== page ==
cuit opened with a carnival of record
breaking. Every heat winner broke Its
record. Sensational time was made In
the 2,08 pace when a new 2.05 per
former was uncovered in Nathan
Strauss, driven by Jack Curry. This
fast son of Director easily outstepped
the Readvllle winners with marks
around 2.07 and won the race in two
straight heats, making a record of
2.05. The following are the sum
maries: 2.20 class, pacing: purse, $2,500.
Gold Brick 1 S 1 8 1
Dandy Chimes ;! 1 S 1 3
Albert 2 2 2 5 5
King Charles, Dick AVIlson, Free Ad-
vice, Deacon, Greenllne, Fuzzy nnd Sister
Hattlo also started. Time, 2.0SU, 2.07'A
2.10, 2.10V4. 2.UVJ.
2.2IS class, trotting; purse, $2,500.
Baron Deshay 1 1 1
Patchen Maid 2 3 4
Maxlno .'. I S 2
Zephyr, Katrlnka G., Invader, Betsy
Tell, Oxford Chimes, The Quaker, Nanlta
and Alfred Starr also started. Time,
2.12U, 2.10U, 2.0S-"U. ,
2.0S class, pacing; purse, $1,000; two la
Nathan Strauss 1 1
Effie Powers 5 2
Billy H 2 S
Sphinx S., Terrace Queen, Louise C,
Major Muscovite, Sir Albert S The
Bishop and New Richmond also started.
Time, 2.05U, 2.0fitf.
2.19 class, trotting; two in three; purse,
Prince of Orange I 1
Baron Bell .' 2 5
Kwanon , 0 -
"Aii3tln Boy, Allalirleve, Kalevala,- The
Rajah. Ralph AVIcki M. M. D., Betsey
Ross and Hall Fryo also sterted. Time,
2.13U, 2.10&.
General Botha Is Unanimously Des
ignated Puture Leader of
the Boers.
By Exclusive Wire from The Associated Press.
London, Aug. 26. Cabling from Brus
sels, tho correspondent of the Dally
Telegraph says he hears that as a re
sult of the conference between former
President Kruger and the Boer generals
Do AA'et, Botha and Delarey, Mr. Kru
ger Is to resign the leadership of tho
Hoer people.
General Botha, adds tho correspond
ent, was unanimously designated future
leader of tho Boers.
One Person Dead and Seven Injured
at Memphis.
By Kxelu'hc Wire from The Associated l're.-s.
Memphis, Tenn., Aug. 25, One per
son dead and seven injured Is the re
sult of a trolley accident here today.
Sirs. Newton E. Morris, of 308 Col
orado avenue, was killed.
As a south-bound car for Jackson
Mound park neared the crossing of
Georgia and Kentucky avenue, the
trolley wire broke In front of It. The
wire Hew around tho car like a whip.
The noise made by the burning wire
caused a panic, and the passengers
made a mad rush for the rear door.
Conductor Jones was on tho platform
and was swept off by the frantlu rush
of men and women. Tho passengers
piled In a heap on the ground. Mrs.
Morris wus picked up unconscious, She
died before an ambulance could reach
her. The Injuries of the others aro not
By Inclusive wire from Hie Associated Press,
Boston, Aug, 23. AVith reforouco to the
statement that Lloutcnant General Miles
Is going to tho Philippine Islands, Secre
tary Oortolyou sain tonight:
"Lieutenant General Allies Is going to
tho Phlllpplno islands with tho permis
sion of tho president, to Inspect army con
ditions there,"
Steamship Arrivals,
By ttxcliitho Wire from The Associated Tress.
Now York, Aug, 23. Arrived: Ethiopia,
Glusgow; Blucher, Hamburg, Ilouloguo
and Southampton, Cleared; Krouprlms
WUholm, Bremen via Plymouth and Cher
bourg; rtottci'dum, Rotterdam; Patricia,
Hamburg via Plymouth and Cherbourg,
Brcmerhavon Arrived;' Grosser Kur
furst, Now York. Prawlo Point Passed;
Ryiidam, Now York for Boulogne, and
Rotterdam. Antweri Arrived; Vador
land, Now York-.
Drowned While Repairing Yacht.
By Hxcluiho Wire from The Associated I'rraj.
Stamford, Conn., Aug, 23. Charles Mil
ler, aged 30, was drowned tonight In the
harbor while repairing his yacht AVIlllam.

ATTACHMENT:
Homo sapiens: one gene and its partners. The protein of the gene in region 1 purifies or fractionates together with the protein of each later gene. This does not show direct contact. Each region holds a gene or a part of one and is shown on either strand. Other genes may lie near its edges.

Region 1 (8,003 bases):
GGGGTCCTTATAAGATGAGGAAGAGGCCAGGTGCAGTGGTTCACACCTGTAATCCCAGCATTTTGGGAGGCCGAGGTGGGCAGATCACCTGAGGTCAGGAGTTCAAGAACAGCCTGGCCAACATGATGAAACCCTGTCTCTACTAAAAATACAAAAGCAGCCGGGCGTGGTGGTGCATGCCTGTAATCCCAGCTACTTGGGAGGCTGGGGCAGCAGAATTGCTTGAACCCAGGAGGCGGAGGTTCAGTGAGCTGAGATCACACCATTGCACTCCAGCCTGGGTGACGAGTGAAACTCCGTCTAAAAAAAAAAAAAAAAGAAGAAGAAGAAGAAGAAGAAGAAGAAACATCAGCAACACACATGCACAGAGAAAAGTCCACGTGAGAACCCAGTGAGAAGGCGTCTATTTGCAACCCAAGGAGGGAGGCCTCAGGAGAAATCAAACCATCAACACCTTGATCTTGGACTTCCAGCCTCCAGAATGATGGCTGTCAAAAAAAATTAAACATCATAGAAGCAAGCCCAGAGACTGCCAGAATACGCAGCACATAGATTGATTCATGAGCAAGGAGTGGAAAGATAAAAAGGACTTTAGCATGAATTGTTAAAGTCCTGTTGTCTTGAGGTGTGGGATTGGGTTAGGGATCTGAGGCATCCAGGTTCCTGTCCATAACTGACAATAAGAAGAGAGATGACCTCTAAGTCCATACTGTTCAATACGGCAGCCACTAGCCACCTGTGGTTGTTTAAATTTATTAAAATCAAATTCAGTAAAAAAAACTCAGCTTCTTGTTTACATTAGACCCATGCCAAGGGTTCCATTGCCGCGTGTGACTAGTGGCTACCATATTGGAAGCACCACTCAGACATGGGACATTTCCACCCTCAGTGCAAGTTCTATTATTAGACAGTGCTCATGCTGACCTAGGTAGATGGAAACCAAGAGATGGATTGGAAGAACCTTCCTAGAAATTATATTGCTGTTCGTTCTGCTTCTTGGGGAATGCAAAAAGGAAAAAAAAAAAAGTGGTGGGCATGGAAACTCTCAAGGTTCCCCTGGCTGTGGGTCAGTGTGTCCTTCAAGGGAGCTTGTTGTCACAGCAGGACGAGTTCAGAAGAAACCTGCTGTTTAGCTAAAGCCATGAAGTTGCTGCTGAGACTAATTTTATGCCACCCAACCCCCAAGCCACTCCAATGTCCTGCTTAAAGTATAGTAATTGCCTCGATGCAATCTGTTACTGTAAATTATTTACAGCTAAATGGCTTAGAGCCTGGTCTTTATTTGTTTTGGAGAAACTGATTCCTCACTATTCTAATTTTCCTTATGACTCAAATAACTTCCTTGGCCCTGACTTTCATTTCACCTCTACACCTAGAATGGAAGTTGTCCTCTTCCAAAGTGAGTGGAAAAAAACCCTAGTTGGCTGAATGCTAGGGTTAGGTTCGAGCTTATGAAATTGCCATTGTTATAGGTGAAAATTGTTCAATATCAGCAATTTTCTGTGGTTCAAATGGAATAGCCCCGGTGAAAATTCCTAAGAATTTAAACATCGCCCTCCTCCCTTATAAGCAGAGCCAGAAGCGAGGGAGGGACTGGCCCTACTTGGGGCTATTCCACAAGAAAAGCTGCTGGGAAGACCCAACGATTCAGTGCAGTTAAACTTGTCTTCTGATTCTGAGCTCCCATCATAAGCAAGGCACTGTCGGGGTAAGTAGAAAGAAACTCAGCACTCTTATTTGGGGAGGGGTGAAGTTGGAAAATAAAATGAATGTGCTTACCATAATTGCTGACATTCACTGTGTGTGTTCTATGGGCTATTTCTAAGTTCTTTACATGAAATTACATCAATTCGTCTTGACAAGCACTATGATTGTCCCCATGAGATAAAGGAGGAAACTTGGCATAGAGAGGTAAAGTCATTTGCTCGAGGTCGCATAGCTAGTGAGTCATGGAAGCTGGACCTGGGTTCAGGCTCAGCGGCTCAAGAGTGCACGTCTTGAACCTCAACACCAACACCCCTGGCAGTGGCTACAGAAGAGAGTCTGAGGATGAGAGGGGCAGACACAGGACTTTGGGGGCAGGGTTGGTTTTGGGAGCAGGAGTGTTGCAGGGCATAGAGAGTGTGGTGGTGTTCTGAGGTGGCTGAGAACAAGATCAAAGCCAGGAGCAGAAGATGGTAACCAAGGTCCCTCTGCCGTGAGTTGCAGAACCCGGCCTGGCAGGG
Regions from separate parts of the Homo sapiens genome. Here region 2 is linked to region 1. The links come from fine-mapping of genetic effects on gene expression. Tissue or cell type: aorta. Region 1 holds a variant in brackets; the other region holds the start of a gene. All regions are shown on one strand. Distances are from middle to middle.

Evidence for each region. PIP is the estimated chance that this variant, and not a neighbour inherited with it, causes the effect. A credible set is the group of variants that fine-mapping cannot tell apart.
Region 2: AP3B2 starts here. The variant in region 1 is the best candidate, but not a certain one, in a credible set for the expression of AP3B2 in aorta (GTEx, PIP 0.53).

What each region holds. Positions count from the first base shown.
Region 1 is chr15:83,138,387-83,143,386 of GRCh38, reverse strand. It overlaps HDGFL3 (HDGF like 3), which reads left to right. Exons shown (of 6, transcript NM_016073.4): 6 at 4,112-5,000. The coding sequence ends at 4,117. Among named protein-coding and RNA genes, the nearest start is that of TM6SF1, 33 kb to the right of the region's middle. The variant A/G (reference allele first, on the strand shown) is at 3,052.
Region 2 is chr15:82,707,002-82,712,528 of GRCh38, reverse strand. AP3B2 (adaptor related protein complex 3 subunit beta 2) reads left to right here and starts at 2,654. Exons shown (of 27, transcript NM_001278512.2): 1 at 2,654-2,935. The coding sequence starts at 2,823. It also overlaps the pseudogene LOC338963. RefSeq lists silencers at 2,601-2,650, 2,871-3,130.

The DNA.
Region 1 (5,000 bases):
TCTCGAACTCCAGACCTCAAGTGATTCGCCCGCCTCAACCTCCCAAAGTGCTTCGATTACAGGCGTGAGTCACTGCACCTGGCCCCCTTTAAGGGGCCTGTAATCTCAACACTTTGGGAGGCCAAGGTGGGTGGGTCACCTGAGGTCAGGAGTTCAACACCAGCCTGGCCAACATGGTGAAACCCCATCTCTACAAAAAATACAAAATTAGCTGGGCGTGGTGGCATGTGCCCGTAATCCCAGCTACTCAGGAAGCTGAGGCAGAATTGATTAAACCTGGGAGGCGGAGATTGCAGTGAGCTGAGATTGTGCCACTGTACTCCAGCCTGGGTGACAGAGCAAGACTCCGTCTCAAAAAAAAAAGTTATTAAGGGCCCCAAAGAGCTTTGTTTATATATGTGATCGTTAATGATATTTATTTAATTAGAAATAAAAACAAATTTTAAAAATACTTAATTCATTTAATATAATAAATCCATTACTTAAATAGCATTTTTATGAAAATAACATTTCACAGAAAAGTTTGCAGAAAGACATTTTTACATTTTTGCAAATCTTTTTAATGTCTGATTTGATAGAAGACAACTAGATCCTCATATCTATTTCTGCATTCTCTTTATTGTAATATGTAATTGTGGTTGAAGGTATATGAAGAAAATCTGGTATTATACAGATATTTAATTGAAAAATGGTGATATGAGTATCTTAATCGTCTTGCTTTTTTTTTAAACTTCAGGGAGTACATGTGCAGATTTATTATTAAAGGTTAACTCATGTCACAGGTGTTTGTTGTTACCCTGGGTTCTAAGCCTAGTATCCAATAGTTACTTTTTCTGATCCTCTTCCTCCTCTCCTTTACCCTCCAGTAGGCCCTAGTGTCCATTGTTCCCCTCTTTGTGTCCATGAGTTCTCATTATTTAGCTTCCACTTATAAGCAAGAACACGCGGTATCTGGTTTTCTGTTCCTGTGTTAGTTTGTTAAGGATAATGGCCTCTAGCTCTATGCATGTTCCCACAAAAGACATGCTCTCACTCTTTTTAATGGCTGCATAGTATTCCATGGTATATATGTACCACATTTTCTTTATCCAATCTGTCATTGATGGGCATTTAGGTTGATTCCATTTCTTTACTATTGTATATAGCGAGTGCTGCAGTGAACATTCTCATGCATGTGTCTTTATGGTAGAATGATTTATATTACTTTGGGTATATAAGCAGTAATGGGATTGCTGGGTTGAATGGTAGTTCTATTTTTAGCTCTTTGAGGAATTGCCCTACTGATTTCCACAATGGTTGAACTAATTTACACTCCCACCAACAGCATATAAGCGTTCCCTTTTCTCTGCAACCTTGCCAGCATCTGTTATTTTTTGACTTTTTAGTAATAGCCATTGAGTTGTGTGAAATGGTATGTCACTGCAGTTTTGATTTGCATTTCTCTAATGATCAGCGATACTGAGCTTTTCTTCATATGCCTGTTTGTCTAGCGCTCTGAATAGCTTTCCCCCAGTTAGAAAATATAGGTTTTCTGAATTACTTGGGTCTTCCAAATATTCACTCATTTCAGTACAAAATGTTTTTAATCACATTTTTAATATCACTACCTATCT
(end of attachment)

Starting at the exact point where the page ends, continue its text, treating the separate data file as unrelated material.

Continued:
Miller was on tho boat repairing tho ma
chinery mid In sonio manner lio lost his
balaneo and fell overboard. In falling his
head struck tho metal work of the boat
and ho was stunned. Ills body roso to
the surfaco ouco and then sunk to tho
bottom, it was recovered
Conditions Are Exceedingly War
Like in the Ports of New Loudon.
By Exclusive Wire from The Amocttilecl Tress.
New London, Conn., Aug. 25. Condi
tions are exceedingly warlike In the
forts of the New London district In
preparation for the nrmy and navy
manoeuvres, which begin nt midnight
Friday and are to bo carried out on the
plans adopted today by tho respective
Colonel Davis, of Fort Trumblc, tho
commanding officer of this district, Is
directing the movements of prepar
ation. He Is nsslstcd by the signul
corps, under commund of Captnln Rus
sell and by Major Powell, who Is In
charge of this engineer district.
Before the beginning of the manoeu
vres of the navy, which terminated
with the defeat of Plllsbury by Hlg
glnaon, the ships of the North Atlantic
were frequent visitors In this vicinity.
It was suspected their presence was to
secure knowledge that would be useful
In the manoeuvres that are to coine.
This Is apparently the view taken by
the nrmy ofllcers, for since the ships'
departure more troops have arrived,
and a number of rnpid-firc guns, six
pounders and Gntllngs have been re
colved and distributed to points known
only to the army men. They are In
tended to prevent the landing of men
from the ships of the enemy.
General Greely, chief of the signal
officers, arrived here today and will
command that branch of tho service.
Every scheme known to the signal ser
vice. Including balloons, will be em
ployed. DID NOT SeTmrTmORGAN
Three Young Men from the Mining
Regions Pail to Secure an Inter
view with the Magnate.
By exclusive Wire from The Associated Tress.
New York, Aug. 23. Shortly before
noon a committee of three young men
from the mining region called at the
office of J. Plerpont Morgan & Co., but
Mr. Morgan had not arrived at his
office at that time, and the committee
left without seeing nny member of the
llrm. Neither of the young men would
speak of himself or the purpose of his
visit, but It Is understood that they
constitute the committee of the People's
Alliance of Hazleton, Pa., which is said
to have a plan for the settlement of the
There was no appreciable change in
the coal situation here today. Hard
coal continues to be sold by the retail
dealers to their customers at the rate